Beaten Down By A Dry Upper Atmosphere, Hurricane Danny Limps Towards The Virgin Islands
MIAMI — Hurricane Danny is losing steam do to shearing effects from a dry upper atmosphere but was still considered a powerful storm today.
The first hurricane of 2015 in the Atlantic continued its westward march towards the Virgin Islands while losing some of the intensity that made it a Category 3 hurricane at its peak.
Danny was still a Category 2 hurricane with 100 mph winds on Saturday morning, however. The small storm was located about 740 miles east of the Leeward Islands as of the 4 a.m. CDT advisory from the National Hurricane Center.
The hurricane was moving with a forward speed west-northwest at 10 mph. The hurricane center said Danny would take a turn more to the west and speed up on today.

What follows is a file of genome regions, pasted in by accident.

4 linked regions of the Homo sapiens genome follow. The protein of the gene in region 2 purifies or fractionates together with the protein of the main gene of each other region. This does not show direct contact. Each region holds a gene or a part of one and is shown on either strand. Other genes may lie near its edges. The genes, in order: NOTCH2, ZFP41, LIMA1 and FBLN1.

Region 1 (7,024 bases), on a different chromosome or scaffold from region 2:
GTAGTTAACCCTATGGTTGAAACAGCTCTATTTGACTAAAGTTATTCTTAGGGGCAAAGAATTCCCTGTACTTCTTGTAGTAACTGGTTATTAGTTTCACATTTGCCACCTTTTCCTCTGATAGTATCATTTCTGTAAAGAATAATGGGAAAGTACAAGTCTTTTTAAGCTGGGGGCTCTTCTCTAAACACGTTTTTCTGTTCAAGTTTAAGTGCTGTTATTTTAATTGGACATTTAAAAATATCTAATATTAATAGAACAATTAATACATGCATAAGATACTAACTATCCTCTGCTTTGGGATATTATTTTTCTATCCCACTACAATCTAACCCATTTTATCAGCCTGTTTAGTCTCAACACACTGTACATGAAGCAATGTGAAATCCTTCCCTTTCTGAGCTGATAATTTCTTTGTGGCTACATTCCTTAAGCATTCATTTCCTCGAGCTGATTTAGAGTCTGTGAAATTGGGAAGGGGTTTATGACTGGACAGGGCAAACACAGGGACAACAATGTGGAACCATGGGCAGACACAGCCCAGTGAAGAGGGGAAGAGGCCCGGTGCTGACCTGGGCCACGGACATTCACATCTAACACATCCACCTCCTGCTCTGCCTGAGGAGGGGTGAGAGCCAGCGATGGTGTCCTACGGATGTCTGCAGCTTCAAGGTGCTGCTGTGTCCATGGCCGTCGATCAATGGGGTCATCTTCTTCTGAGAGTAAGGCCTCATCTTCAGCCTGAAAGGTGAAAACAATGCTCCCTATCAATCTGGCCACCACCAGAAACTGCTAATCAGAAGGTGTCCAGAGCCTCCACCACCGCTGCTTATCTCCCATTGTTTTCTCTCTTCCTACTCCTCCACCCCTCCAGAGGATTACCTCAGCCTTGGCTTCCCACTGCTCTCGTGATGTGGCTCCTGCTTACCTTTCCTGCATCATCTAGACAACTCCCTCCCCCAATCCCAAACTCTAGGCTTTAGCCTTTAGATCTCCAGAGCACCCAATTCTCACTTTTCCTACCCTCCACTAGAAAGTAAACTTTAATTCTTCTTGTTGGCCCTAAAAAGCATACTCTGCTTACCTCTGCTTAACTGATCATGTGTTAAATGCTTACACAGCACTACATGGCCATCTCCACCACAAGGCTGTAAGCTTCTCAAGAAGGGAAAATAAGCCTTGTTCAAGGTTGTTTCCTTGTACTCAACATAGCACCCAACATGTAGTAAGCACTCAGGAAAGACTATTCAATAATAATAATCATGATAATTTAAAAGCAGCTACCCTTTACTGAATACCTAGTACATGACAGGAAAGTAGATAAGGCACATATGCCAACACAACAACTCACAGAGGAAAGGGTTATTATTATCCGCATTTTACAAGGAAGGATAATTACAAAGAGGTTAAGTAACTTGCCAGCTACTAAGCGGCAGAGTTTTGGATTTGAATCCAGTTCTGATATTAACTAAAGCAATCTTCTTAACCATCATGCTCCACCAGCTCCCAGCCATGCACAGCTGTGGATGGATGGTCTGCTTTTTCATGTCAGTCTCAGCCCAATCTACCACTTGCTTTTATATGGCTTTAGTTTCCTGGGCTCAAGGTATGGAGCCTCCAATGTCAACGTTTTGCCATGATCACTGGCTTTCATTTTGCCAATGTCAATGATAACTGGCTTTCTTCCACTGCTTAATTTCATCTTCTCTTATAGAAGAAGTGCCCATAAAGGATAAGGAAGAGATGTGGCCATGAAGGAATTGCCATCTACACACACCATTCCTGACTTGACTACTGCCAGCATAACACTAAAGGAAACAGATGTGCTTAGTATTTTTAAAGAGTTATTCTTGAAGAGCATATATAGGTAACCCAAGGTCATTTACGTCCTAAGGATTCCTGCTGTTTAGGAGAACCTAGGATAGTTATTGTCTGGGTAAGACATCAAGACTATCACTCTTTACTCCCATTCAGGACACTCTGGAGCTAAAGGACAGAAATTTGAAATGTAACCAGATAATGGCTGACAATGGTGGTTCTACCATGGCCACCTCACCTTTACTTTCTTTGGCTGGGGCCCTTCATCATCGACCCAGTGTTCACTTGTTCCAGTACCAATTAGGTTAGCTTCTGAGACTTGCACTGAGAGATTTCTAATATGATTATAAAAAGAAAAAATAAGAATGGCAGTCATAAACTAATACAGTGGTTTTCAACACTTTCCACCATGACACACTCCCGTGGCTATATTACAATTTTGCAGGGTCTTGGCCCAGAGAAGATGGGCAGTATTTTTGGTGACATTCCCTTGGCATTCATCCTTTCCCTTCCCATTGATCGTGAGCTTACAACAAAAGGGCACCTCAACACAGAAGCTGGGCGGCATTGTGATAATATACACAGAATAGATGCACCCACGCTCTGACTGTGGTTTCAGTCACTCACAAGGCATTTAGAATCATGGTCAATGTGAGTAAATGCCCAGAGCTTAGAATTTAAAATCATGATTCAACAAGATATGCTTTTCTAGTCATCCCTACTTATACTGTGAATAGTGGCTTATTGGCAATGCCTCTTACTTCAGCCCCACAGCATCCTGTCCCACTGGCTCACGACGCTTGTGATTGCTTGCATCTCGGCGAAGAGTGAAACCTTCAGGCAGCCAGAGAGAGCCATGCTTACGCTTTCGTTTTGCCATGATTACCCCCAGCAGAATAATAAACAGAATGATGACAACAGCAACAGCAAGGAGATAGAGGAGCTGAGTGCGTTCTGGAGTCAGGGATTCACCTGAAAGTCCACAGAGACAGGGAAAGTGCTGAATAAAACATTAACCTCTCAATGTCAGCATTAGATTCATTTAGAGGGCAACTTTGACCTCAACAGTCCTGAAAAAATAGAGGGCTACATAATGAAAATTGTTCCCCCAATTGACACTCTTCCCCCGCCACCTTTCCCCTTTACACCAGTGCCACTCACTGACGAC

On that path Danny will pass through the Lesser Antilles on Monday — to include the U.S. Virgin Islands — and close to Puerto Rico on Tuesday.
Forecasters expected Danny to be a tropical storm by then. The hurricane is moving in an environment with drier air and increased wind shear, which should induce steady weakening.
In fact, the hurricane center said Danny should weaken to a tropical storm by Sunday.
Nevertheless, forecasters warned those in the Leeward and Virgin Islands to watch Danny carefully and said tropical storm watches will likely be issued later today.
The hurricane center said that reconnaissance flights from NOAA and the Air Force Reserves will each fly into Danny later today to get a closer look at its intensity and structure.
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